God wastes NOTHING--So true! And very wise, Trixi! Thanks for this!

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    2. Thanks for your kind words, Trixi. I love it when readers send me notes about stories that have touched them. It gives me encouragement to keep writing.

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  2. Kelly, what a beautiful and painful post. God bless you for finding in hardship, a way to help others and serve God.
    The most obvious answer to your question is....for me.....COWS. Yep, I'm surrounded by cows. And that seems to come out in my books...

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    1. And cowboys, Mary. Don't forget the cowboys. :-)

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    2. Cows always make me think of the first time I took my daughter to visit my sister on her farm. We went fishing and the herd of cattle kept getting closer and closer to our spot by the pond. Erin was not happy. She said, "The cows are staring at me." She got back in the truck. We still tease her about it.

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  3. Kelly, what a thought-provoking post... and so true. I draw on my past and my experiences with broken families and broken children to layer my stories because it seems to be a universal theme these days... and if one child is blessed and one parent sees the light God offers, well, then I've done my job well!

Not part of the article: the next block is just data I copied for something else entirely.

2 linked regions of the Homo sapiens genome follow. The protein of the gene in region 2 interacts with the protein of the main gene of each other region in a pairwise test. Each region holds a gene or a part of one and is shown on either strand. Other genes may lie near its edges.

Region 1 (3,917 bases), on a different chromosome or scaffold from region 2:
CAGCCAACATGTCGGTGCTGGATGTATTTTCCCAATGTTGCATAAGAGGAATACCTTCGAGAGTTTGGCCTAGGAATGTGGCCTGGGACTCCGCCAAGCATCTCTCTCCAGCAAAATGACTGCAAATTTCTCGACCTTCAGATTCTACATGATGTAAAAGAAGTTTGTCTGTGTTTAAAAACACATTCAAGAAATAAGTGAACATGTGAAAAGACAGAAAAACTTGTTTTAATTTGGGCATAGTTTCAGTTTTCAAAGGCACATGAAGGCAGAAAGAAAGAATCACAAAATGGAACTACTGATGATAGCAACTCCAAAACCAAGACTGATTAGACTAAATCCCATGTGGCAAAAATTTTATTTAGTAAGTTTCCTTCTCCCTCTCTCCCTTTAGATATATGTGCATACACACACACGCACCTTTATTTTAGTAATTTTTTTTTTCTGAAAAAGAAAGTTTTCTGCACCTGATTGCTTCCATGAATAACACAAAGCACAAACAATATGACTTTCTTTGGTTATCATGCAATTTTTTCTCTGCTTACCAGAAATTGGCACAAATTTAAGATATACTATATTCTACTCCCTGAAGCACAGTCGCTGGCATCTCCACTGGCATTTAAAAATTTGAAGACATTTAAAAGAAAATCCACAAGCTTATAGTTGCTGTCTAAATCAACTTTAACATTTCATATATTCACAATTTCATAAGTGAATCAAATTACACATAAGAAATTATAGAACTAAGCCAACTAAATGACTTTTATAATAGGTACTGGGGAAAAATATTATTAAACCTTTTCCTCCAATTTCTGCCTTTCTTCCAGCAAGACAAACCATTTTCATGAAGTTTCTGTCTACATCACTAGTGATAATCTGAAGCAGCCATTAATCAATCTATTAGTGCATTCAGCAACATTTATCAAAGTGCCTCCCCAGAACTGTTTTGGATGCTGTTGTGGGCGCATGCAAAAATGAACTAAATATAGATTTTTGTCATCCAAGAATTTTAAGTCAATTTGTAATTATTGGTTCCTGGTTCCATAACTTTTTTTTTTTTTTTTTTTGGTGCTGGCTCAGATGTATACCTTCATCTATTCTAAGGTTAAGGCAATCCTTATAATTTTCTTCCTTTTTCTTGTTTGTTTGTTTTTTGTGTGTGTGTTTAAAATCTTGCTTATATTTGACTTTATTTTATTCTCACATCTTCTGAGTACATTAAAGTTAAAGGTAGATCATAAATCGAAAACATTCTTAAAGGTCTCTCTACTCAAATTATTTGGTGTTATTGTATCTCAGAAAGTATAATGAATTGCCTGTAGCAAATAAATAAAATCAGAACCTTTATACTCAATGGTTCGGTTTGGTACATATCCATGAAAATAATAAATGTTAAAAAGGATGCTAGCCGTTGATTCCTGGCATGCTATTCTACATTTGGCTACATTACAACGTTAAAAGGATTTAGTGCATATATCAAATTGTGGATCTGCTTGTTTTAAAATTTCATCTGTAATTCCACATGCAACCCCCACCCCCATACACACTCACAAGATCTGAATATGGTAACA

Beautiful post, and thank you for your honesty....

    I've worked two jobs for thirty years... still do. And when I was working a host of hairnet and nametag jobs, waitressing, selling Tupperware, selling wedding gowns, working with emotionally disturbed kids, making fancy desserts for a big grocery market... I would think how I'd use all of this knowledge in my books when God gave me time to write... well he did... and over 40 books later, I've used so much of that learning curve to help others.

    Doesn't matter what you do...

    It's all in how you use it to make the world a better place.

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    1. Wow, Ruthy! I didn't realize you had 40 books! That's phenomenal! You amaze me.